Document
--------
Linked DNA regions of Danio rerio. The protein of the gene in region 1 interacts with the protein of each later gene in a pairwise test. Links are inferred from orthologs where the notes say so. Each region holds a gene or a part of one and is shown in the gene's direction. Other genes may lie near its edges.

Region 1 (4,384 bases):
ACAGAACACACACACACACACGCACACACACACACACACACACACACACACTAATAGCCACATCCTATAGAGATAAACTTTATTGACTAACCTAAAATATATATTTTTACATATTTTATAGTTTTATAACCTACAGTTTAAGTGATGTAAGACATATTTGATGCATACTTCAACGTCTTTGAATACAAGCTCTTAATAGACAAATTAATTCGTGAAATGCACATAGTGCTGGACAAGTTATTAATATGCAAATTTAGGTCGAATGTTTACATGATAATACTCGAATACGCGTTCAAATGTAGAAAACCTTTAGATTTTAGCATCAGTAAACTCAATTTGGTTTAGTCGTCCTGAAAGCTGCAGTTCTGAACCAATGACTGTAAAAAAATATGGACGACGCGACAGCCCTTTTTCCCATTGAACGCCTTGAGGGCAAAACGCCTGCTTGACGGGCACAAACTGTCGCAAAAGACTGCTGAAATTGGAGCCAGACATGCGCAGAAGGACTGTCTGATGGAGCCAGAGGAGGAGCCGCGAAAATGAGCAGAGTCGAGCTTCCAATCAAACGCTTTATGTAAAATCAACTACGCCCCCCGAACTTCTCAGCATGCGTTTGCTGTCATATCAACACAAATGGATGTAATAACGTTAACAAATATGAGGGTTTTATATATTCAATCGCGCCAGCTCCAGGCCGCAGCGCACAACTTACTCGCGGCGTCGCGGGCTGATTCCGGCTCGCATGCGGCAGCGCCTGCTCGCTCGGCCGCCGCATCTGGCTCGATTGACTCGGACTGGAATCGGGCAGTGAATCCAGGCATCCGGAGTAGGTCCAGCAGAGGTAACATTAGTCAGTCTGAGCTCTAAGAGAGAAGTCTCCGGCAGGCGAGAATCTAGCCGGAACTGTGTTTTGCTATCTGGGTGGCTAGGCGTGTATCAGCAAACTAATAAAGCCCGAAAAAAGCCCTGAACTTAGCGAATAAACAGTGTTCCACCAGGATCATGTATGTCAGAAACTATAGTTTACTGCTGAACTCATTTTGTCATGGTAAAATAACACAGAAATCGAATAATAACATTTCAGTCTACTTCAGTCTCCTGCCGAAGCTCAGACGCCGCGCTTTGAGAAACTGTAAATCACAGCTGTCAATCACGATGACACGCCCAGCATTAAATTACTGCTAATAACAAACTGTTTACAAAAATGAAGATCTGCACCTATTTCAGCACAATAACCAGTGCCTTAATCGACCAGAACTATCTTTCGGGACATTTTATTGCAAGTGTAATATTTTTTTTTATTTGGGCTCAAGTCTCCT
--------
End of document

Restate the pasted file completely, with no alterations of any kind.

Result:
Linked DNA regions of Danio rerio. The protein of the gene in region 1 interacts with the protein of each later gene in a pairwise test. Links are inferred from orthologs where the notes say so. Each region holds a gene or a part of one and is shown in the gene's direction. Other genes may lie near its edges.

Region 1 (4,384 bases):
ACAGAACACACACACACACACGCACACACACACACACACACACACACACACTAATAGCCACATCCTATAGAGATAAACTTTATTGACTAACCTAAAATATATATTTTTACATATTTTATAGTTTTATAACCTACAGTTTAAGTGATGTAAGACATATTTGATGCATACTTCAACGTCTTTGAATACAAGCTCTTAATAGACAAATTAATTCGTGAAATGCACATAGTGCTGGACAAGTTATTAATATGCAAATTTAGGTCGAATGTTTACATGATAATACTCGAATACGCGTTCAAATGTAGAAAACCTTTAGATTTTAGCATCAGTAAACTCAATTTGGTTTAGTCGTCCTGAAAGCTGCAGTTCTGAACCAATGACTGTAAAAAAATATGGACGACGCGACAGCCCTTTTTCCCATTGAACGCCTTGAGGGCAAAACGCCTGCTTGACGGGCACAAACTGTCGCAAAAGACTGCTGAAATTGGAGCCAGACATGCGCAGAAGGACTGTCTGATGGAGCCAGAGGAGGAGCCGCGAAAATGAGCAGAGTCGAGCTTCCAATCAAACGCTTTATGTAAAATCAACTACGCCCCCCGAACTTCTCAGCATGCGTTTGCTGTCATATCAACACAAATGGATGTAATAACGTTAACAAATATGAGGGTTTTATATATTCAATCGCGCCAGCTCCAGGCCGCAGCGCACAACTTACTCGCGGCGTCGCGGGCTGATTCCGGCTCGCATGCGGCAGCGCCTGCTCGCTCGGCCGCCGCATCTGGCTCGATTGACTCGGACTGGAATCGGGCAGTGAATCCAGGCATCCGGAGTAGGTCCAGCAGAGGTAACATTAGTCAGTCTGAGCTCTAAGAGAGAAGTCTCCGGCAGGCGAGAATCTAGCCGGAACTGTGTTTTGCTATCTGGGTGGCTAGGCGTGTATCAGCAAACTAATAAAGCCCGAAAAAAGCCCTGAACTTAGCGAATAAACAGTGTTCCACCAGGATCATGTATGTCAGAAACTATAGTTTACTGCTGAACTCATTTTGTCATGGTAAAATAACACAGAAATCGAATAATAACATTTCAGTCTACTTCAGTCTCCTGCCGAAGCTCAGACGCCGCGCTTTGAGAAACTGTAAATCACAGCTGTCAATCACGATGACACGCCCAGCATTAAATTACTGCTAATAACAAACTGTTTACAAAAATGAAGATCTGCACCTATTTCAGCACAATAACCAGTGCCTTAATCGACCAGAACTATCTTTCGGGACATTTTATTGCAAGTGTAATATTTTTTTTTATTTGGGCTCAAGTCTCCT